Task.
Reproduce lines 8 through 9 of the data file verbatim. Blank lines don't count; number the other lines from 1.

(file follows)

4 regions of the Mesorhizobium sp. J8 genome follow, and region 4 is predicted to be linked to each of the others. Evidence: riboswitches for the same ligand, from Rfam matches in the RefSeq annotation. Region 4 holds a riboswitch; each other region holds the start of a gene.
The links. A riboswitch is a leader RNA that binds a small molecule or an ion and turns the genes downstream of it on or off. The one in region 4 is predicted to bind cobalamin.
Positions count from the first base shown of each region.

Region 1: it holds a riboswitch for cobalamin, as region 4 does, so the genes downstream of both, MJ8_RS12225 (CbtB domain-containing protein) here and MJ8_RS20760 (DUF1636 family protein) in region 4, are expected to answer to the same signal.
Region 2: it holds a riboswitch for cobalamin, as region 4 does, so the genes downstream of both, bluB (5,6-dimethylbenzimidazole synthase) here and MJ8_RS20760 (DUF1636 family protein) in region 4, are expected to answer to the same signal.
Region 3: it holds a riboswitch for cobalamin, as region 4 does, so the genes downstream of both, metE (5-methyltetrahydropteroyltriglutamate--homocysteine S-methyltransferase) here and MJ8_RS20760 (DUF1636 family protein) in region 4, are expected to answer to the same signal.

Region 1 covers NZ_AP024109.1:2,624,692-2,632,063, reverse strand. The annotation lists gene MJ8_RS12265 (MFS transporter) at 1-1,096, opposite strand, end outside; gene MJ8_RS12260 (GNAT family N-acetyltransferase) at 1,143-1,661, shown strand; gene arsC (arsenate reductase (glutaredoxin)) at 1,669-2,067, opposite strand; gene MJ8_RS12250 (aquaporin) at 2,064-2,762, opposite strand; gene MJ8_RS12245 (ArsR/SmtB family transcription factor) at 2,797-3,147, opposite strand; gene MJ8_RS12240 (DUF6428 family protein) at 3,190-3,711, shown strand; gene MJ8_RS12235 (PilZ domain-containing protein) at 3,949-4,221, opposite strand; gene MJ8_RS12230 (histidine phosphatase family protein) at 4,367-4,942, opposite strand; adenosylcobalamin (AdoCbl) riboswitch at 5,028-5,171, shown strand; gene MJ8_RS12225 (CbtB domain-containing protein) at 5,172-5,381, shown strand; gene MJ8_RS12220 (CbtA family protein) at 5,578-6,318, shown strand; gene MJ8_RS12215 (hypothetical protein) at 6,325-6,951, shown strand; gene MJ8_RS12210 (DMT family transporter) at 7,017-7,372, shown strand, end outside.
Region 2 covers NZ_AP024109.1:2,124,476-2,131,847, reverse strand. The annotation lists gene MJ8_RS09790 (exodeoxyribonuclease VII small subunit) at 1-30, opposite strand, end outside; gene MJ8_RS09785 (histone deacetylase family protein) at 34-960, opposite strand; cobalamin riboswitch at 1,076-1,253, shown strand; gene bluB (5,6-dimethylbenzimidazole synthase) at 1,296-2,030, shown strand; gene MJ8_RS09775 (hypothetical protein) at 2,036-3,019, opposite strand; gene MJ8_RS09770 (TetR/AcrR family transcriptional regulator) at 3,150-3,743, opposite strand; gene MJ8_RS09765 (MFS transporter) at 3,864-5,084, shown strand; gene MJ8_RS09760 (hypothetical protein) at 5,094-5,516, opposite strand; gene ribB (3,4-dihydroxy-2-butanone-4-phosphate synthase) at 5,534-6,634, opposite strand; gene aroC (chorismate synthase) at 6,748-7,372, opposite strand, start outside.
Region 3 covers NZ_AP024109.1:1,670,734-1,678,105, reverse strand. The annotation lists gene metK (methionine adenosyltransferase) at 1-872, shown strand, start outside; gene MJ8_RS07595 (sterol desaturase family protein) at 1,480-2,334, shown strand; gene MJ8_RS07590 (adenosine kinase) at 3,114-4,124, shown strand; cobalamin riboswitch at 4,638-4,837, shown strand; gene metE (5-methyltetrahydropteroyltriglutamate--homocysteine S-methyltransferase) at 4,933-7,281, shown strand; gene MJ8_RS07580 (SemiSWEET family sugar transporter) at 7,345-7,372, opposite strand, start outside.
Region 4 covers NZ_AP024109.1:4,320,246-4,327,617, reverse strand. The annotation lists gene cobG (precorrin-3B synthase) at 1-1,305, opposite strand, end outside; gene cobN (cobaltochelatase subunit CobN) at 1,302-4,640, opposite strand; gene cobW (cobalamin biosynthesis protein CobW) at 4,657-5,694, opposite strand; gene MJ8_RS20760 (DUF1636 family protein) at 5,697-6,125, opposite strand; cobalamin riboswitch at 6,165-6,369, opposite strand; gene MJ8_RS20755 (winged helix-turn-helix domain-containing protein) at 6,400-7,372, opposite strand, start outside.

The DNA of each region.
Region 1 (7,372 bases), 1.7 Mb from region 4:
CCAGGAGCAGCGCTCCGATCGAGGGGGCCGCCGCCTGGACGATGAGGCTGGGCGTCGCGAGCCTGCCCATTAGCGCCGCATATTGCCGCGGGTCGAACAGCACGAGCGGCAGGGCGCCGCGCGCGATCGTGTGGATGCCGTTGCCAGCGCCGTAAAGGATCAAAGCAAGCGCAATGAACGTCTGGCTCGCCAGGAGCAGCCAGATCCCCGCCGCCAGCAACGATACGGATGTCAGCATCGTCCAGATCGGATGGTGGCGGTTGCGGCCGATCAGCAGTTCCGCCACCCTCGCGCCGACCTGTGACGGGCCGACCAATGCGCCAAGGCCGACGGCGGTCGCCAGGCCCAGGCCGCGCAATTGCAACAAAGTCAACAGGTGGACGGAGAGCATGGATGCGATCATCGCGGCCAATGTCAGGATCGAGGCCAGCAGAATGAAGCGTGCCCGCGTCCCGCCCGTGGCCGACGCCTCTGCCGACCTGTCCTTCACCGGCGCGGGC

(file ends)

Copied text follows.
Region 2 covers NZ_AP024109.1:2,124,476-2,131,847, reverse strand. The annotation lists gene MJ8_RS09790 (exodeoxyribonuclease VII small subunit) at 1-30, opposite strand, end outside; gene MJ8_RS09785 (histone deacetylase family protein) at 34-960, opposite strand; cobalamin riboswitch at 1,076-1,253, shown strand; gene bluB (5,6-dimethylbenzimidazole synthase) at 1,296-2,030, shown strand; gene MJ8_RS09775 (hypothetical protein) at 2,036-3,019, opposite strand; gene MJ8_RS09770 (TetR/AcrR family transcriptional regulator) at 3,150-3,743, opposite strand; gene MJ8_RS09765 (MFS transporter) at 3,864-5,084, shown strand; gene MJ8_RS09760 (hypothetical protein) at 5,094-5,516, opposite strand; gene ribB (3,4-dihydroxy-2-butanone-4-phosphate synthase) at 5,534-6,634, opposite strand; gene aroC (chorismate synthase) at 6,748-7,372, opposite strand, start outside.
Region 3 covers NZ_AP024109.1:1,670,734-1,678,105, reverse strand. The annotation lists gene metK (methionine adenosyltransferase) at 1-872, shown strand, start outside; gene MJ8_RS07595 (sterol desaturase family protein) at 1,480-2,334, shown strand; gene MJ8_RS07590 (adenosine kinase) at 3,114-4,124, shown strand; cobalamin riboswitch at 4,638-4,837, shown strand; gene metE (5-methyltetrahydropteroyltriglutamate--homocysteine S-methyltransferase) at 4,933-7,281, shown strand; gene MJ8_RS07580 (SemiSWEET family sugar transporter) at 7,345-7,372, opposite strand, start outside.